Norwegian lawyer Preben Kløvfjell states in an article titled “Many issues to address”, that Norway’s Child Welfare System (NCWS), Barnevernet, must tackle some very important questions.

Many issues to address.

By Preben Kløvfjell.

We must dare to challenge today’s child welfare system and the system must be far more responsive and humbler to criticism. The system must to a greater extent understand and listen to those who are affected, the uttermost vulnerable; children and the role of parenting!

The issues are many and complicated – the [child welfare] system must withstand strong and emotional criticism, from children, parents and professionals who experience injustice and who are not listened to.

Some issues to discuss are as follows:

1. When siblings are separated, what is the willingness like by the child welfare system in facilitating contact between siblings?

2. What about other family members of the child, such as uncles, aunts, grandparents, cousins – is the child welfare system in charge of facilitating contact between the family after the decision is carried out?

3. What is done and how wholeheartedly is the child welfare system’s efforts in correcting alleged deficiencies in the care situation in the home before interventions happen?

4. What about double roles in the child welfare system? [For example, a double role could be where a child welfare employee also has an investment in a local foster home institution].

5. How about the experts? Biased or not?

6. Does the child welfares system actively work towards helping parents get their children back after placement?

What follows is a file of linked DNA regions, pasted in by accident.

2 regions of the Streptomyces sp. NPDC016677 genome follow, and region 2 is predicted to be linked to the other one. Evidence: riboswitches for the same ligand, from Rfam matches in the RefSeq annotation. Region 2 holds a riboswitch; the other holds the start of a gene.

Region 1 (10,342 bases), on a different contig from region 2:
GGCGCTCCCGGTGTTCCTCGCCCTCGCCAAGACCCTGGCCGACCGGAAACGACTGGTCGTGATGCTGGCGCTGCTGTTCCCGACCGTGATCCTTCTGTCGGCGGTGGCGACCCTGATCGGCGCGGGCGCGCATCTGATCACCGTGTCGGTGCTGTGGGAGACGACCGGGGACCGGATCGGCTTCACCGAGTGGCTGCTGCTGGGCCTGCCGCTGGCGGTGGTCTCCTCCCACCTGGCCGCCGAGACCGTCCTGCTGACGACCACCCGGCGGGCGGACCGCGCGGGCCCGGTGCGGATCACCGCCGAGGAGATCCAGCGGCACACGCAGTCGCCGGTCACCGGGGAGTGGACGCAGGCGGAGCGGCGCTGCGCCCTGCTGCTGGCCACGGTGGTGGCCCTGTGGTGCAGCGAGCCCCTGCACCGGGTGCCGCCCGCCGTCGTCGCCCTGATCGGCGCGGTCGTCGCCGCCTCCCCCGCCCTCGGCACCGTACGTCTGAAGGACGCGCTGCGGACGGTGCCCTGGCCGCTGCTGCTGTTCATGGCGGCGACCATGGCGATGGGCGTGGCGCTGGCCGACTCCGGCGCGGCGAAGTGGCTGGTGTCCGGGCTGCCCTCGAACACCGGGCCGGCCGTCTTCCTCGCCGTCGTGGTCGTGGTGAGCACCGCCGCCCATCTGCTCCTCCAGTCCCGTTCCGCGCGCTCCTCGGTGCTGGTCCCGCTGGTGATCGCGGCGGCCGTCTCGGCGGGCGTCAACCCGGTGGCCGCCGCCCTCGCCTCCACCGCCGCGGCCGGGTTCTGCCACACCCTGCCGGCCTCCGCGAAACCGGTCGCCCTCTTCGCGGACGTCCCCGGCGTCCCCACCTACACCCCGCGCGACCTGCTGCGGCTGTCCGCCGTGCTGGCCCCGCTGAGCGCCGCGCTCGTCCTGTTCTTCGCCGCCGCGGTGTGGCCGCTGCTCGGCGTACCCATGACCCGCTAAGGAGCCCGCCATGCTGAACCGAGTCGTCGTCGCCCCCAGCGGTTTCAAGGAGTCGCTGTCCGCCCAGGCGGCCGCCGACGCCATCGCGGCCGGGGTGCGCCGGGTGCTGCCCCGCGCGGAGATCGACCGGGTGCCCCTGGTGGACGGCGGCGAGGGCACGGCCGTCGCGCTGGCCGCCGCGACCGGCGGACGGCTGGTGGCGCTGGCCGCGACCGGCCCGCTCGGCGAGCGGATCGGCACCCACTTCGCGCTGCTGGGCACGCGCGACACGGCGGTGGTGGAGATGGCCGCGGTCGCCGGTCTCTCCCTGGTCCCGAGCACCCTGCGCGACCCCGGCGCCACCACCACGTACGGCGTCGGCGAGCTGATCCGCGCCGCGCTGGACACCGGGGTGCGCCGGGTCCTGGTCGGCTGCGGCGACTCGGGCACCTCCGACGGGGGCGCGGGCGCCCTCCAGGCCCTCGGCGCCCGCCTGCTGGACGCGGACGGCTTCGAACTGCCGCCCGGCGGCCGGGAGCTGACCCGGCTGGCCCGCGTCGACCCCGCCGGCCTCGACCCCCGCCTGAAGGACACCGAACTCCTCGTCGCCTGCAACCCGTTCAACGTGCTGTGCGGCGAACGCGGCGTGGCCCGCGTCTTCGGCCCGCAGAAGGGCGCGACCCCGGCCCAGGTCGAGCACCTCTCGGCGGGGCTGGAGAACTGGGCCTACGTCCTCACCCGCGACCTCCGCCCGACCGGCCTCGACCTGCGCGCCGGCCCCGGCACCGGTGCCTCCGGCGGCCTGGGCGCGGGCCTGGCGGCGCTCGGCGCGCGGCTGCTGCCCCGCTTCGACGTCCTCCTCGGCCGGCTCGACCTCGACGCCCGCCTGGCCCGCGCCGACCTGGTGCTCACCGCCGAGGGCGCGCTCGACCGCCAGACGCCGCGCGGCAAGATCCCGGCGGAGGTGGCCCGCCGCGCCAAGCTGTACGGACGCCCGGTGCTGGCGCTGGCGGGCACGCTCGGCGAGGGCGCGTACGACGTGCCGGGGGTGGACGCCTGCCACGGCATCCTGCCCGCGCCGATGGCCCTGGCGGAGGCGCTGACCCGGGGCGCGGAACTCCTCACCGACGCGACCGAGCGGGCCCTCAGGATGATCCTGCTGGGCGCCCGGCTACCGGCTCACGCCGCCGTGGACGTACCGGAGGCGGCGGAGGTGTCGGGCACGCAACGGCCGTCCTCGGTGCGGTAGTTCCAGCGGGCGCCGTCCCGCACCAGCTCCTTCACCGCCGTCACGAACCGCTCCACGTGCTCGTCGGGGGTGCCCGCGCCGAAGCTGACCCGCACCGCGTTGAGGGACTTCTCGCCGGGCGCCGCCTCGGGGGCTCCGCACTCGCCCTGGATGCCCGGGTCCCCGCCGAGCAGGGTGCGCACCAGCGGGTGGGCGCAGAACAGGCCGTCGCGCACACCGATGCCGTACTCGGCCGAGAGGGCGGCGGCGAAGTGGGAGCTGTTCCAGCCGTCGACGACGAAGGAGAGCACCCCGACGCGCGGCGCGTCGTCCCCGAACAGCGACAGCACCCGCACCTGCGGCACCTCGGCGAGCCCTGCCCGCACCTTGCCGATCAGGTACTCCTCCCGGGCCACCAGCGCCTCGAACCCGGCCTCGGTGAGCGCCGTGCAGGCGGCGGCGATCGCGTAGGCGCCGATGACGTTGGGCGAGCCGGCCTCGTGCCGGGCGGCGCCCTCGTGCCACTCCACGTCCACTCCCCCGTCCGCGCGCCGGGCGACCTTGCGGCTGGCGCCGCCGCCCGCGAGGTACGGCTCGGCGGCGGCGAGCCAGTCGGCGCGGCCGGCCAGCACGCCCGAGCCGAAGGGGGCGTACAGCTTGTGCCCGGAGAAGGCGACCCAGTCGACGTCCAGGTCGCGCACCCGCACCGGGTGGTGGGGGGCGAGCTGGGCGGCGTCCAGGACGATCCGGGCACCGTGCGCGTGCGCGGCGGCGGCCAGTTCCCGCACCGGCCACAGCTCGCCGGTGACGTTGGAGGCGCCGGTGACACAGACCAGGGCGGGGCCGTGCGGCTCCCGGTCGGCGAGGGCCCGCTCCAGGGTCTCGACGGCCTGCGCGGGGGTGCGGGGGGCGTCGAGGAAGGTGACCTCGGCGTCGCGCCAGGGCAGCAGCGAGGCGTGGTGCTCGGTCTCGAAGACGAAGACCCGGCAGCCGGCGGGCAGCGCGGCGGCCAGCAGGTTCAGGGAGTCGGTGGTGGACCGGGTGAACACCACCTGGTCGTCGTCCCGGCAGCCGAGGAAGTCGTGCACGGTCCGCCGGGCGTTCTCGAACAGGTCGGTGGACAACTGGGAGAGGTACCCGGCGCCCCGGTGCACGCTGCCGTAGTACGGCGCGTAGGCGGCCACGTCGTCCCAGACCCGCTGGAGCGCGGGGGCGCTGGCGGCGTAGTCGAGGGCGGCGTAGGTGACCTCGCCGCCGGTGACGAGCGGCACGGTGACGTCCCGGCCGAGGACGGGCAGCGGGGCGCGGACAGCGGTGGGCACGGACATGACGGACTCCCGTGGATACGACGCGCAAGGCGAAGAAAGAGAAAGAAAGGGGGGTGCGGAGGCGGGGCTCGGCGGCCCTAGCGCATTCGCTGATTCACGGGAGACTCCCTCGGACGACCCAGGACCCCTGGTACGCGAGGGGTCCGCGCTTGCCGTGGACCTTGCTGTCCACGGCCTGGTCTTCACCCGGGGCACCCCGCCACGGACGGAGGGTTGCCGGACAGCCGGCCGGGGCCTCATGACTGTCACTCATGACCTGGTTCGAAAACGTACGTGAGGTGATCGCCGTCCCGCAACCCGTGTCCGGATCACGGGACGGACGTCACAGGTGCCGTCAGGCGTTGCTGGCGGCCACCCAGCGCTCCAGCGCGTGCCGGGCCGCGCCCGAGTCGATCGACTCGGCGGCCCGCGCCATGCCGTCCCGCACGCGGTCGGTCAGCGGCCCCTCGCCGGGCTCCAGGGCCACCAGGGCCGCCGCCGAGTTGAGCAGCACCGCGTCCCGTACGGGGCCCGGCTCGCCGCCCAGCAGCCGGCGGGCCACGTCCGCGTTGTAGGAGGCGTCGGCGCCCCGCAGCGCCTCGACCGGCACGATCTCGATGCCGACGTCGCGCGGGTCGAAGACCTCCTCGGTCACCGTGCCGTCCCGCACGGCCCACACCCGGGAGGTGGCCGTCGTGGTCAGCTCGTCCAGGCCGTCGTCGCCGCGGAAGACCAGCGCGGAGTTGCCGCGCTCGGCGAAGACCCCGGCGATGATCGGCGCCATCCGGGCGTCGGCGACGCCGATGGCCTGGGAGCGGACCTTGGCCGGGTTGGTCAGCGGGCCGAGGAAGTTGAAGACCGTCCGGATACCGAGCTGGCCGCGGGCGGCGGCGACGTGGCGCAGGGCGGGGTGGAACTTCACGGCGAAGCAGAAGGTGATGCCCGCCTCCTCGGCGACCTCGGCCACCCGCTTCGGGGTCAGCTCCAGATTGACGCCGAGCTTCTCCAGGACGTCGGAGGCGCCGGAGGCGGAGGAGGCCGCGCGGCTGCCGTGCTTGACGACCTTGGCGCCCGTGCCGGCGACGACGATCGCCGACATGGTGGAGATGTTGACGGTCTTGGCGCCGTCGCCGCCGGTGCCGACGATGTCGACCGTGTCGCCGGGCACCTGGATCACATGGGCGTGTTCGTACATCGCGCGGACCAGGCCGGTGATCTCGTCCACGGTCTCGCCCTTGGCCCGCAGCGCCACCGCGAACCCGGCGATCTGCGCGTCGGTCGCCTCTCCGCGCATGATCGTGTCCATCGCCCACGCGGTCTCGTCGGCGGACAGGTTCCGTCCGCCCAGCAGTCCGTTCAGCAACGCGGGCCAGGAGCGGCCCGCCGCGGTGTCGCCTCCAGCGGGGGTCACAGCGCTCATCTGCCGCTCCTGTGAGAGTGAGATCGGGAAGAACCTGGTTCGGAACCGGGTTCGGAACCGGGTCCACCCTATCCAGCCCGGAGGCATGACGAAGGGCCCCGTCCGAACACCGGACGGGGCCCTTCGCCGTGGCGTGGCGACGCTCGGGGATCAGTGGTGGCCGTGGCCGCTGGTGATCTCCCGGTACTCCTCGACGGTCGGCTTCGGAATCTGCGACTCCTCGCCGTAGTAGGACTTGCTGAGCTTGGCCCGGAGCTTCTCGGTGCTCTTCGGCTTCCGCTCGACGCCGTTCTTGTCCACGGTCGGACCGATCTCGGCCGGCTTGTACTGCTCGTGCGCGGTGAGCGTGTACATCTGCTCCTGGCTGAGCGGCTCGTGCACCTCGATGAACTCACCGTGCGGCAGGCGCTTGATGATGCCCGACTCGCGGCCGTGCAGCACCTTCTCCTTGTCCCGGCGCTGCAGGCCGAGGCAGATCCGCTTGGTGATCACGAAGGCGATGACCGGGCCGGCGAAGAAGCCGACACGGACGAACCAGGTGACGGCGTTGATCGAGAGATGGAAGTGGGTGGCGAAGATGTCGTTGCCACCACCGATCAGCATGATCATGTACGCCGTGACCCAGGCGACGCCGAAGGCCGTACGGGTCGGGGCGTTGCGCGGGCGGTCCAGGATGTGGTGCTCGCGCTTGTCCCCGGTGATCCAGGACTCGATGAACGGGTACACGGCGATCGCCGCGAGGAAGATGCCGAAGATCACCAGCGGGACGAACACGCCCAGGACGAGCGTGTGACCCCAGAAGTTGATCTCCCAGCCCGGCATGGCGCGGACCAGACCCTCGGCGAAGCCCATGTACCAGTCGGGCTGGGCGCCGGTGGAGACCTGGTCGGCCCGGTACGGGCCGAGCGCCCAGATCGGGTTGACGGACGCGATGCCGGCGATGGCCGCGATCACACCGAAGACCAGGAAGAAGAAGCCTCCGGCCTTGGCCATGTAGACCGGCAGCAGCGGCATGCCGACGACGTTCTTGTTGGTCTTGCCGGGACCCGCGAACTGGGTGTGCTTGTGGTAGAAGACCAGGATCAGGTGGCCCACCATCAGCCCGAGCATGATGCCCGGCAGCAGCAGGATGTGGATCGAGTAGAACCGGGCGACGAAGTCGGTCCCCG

7. Lack of parenting skills – what does this mean and how much [lack of parenting skills] is needed for someone to lose their children?

8. How is life working out in the future for the children who lose their parents?

9. What about the child’s language and cultural background? What is the child welfare system’s willingness like in supporting this [the child’s language and cultural background] after an intervention, including placement?

10. How are the children affected by the trauma caused by breaking ties with their parents, short and long term, and how are the children affected by the longing for their parents?

11. How are foster parents selected and are the children always better off there?

12. Does the child welfare system consult the child welfare authorities in the child’s country of origin? And, how do other countries react to the placement of their citizens?

13. What parameters does the child welfare system use for implementing measures, such as psychological or cultural, and how precise is this science?

14. What is the level of expertise in child welfare like, especially the educational level, experience, etc.?

15. How thorough, objective and perceptible are the authorities in their fact-finding and subsequent analysis?

16. Parents who experience the biggest trauma – losing their children – what kind of help and follow-up do they get?

17. How are human rights in the administration and the courts maintained?

Criticism is crucial for improvement and development – if the system fails to absorb criticism, there will never be any real development and improvement of the child welfare system.